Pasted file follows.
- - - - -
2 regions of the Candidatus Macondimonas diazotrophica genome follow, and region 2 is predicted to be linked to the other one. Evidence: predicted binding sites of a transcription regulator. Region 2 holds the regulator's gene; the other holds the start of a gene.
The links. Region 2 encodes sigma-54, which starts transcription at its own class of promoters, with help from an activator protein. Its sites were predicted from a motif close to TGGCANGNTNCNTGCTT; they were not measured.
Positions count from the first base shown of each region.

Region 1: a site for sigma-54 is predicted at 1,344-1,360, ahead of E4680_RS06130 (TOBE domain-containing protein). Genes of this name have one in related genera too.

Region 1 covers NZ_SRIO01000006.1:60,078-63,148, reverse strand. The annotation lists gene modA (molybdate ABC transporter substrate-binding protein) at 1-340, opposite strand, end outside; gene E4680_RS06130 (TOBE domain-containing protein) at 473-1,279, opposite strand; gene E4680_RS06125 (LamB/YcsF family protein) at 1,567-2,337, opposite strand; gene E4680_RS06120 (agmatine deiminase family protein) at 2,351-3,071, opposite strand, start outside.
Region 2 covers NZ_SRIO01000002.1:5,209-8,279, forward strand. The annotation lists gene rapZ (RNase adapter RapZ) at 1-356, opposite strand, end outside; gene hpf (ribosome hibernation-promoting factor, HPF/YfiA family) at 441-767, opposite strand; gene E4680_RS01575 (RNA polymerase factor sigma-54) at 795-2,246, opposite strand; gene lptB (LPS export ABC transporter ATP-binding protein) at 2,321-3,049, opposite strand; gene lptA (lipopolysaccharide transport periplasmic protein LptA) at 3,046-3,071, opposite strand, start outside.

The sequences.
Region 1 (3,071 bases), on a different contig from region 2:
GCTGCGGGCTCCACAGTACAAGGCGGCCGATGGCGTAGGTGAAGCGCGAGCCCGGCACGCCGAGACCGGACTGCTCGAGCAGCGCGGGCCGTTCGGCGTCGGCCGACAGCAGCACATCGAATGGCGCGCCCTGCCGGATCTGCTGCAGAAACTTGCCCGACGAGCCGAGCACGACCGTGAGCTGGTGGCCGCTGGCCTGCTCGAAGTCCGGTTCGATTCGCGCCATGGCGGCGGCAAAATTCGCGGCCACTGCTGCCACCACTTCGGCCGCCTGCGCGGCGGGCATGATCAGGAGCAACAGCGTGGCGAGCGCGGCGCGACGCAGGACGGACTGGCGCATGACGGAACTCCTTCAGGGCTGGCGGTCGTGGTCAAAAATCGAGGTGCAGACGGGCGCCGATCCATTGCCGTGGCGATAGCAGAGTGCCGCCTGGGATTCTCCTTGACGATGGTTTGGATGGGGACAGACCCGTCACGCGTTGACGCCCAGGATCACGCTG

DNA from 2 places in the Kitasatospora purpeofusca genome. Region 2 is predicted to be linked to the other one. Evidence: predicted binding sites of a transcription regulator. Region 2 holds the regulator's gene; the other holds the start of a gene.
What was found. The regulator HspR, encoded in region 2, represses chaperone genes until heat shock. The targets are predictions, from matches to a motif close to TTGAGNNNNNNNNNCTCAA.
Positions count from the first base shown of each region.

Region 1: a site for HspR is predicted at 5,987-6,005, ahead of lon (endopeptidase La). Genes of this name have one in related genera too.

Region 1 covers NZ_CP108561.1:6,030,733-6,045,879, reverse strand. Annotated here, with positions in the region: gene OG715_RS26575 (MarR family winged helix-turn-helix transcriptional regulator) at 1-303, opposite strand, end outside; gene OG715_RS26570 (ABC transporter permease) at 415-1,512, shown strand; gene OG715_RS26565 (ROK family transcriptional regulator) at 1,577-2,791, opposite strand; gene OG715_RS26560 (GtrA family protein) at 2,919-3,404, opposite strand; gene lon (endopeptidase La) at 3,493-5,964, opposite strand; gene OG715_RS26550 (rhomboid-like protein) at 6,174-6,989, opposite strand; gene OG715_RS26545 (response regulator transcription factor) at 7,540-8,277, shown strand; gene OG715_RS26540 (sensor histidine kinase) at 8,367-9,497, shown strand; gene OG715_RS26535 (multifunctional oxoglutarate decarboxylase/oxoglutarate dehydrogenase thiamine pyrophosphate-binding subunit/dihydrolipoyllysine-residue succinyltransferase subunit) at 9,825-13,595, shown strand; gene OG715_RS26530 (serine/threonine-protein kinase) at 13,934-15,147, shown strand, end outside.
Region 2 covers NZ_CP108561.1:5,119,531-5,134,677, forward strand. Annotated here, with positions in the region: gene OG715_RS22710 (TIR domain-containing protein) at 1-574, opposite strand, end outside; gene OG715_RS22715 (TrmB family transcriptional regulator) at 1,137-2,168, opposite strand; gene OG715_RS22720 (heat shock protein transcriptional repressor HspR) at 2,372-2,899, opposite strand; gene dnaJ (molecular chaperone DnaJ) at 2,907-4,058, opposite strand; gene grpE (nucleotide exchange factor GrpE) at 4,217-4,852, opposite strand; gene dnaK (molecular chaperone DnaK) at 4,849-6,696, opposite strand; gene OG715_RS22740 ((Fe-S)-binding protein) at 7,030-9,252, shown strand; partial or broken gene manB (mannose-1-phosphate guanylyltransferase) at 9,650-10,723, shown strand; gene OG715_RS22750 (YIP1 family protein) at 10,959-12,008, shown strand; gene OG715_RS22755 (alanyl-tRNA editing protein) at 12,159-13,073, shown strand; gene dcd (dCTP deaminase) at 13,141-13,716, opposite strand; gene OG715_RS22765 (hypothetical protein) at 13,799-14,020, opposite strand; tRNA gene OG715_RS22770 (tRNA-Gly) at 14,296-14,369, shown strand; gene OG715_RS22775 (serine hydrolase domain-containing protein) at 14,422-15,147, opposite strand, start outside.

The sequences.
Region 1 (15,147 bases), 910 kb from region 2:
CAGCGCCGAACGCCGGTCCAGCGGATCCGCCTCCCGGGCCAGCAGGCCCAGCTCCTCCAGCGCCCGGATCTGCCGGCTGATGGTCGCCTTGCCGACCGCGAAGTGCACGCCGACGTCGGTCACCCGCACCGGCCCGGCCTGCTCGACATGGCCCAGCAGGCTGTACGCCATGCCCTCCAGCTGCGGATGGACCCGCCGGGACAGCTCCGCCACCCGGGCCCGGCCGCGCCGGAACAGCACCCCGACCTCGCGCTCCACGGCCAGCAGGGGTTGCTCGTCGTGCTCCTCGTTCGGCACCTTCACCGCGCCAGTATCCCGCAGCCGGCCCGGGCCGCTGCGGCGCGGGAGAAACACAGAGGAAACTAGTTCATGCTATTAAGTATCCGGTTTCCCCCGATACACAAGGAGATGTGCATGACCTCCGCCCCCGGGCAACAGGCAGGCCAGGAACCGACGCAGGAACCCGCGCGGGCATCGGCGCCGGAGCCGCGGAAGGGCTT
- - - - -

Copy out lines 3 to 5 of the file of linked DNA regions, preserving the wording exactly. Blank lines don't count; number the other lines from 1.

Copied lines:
Positions count from the first base shown of each region.

Region 1: a site for sigma-54 is predicted at 1,344-1,360, ahead of E4680_RS06130 (TOBE domain-containing protein). Genes of this name have one in related genera too.

Region 1 covers NZ_SRIO01000006.1:60,078-63,148, reverse strand. The annotation lists gene modA (molybdate ABC transporter substrate-binding protein) at 1-340, opposite strand, end outside; gene E4680_RS06130 (TOBE domain-containing protein) at 473-1,279, opposite strand; gene E4680_RS06125 (LamB/YcsF family protein) at 1,567-2,337, opposite strand; gene E4680_RS06120 (agmatine deiminase family protein) at 2,351-3,071, opposite strand, start outside.